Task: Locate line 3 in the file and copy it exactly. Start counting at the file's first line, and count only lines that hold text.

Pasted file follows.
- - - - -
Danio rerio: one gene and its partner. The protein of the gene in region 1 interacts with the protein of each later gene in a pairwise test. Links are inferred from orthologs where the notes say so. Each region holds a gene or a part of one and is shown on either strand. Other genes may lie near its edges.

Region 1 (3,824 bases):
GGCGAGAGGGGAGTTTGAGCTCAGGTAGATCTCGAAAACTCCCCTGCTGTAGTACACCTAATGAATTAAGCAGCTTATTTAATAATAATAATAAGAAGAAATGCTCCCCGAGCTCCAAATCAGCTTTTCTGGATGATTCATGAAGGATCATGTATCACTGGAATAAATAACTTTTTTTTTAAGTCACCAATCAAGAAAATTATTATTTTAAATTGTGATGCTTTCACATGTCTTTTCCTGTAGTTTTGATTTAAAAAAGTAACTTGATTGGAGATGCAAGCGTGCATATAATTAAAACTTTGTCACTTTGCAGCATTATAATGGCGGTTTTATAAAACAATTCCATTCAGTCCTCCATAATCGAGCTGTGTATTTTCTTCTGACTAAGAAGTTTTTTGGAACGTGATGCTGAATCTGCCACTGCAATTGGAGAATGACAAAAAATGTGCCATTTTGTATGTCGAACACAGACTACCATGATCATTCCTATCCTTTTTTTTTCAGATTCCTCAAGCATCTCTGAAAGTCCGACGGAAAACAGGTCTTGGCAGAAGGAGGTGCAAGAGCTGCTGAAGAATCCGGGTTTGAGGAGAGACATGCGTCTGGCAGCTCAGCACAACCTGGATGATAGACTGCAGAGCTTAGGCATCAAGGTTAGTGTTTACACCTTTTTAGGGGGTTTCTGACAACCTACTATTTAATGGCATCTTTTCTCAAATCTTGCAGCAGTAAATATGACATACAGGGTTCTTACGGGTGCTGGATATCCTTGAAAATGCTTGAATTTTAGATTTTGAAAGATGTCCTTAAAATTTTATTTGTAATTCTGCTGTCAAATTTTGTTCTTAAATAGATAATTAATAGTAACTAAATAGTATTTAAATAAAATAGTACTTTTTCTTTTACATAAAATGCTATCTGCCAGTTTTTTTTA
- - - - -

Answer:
GGCGAGAGGGGAGTTTGAGCTCAGGTAGATCTCGAAAACTCCCCTGCTGTAGTACACCTAATGAATTAAGCAGCTTATTTAATAATAATAATAAGAAGAAATGCTCCCCGAGCTCCAAATCAGCTTTTCTGGATGATTCATGAAGGATCATGTATCACTGGAATAAATAACTTTTTTTTTAAGTCACCAATCAAGAAAATTATTATTTTAAATTGTGATGCTTTCACATGTCTTTTCCTGTAGTTTTGATTTAAAAAAGTAACTTGATTGGAGATGCAAGCGTGCATATAATTAAAACTTTGTCACTTTGCAGCATTATAATGGCGGTTTTATAAAACAATTCCATTCAGTCCTCCATAATCGAGCTGTGTATTTTCTTCTGACTAAGAAGTTTTTTGGAACGTGATGCTGAATCTGCCACTGCAATTGGAGAATGACAAAAAATGTGCCATTTTGTATGTCGAACACAGACTACCATGATCATTCCTATCCTTTTTTTTTCAGATTCCTCAAGCATCTCTGAAAGTCCGACGGAAAACAGGTCTTGGCAGAAGGAGGTGCAAGAGCTGCTGAAGAATCCGGGTTTGAGGAGAGACATGCGTCTGGCAGCTCAGCACAACCTGGATGATAGACTGCAGAGCTTAGGCATCAAGGTTAGTGTTTACACCTTTTTAGGGGGTTTCTGACAACCTACTATTTAATGGCATCTTTTCTCAAATCTTGCAGCAGTAAATATGACATACAGGGTTCTTACGGGTGCTGGATATCCTTGAAAATGCTTGAATTTTAGATTTTGAAAGATGTCCTTAAAATTTTATTTGTAATTCTGCTGTCAAATTTTGTTCTTAAATAGATAATTAATAGTAACTAAATAGTATTTAAATAAAATAGTACTTTTTCTTTTACATAAAATGCTATCTGCCAGTTTTTTTTA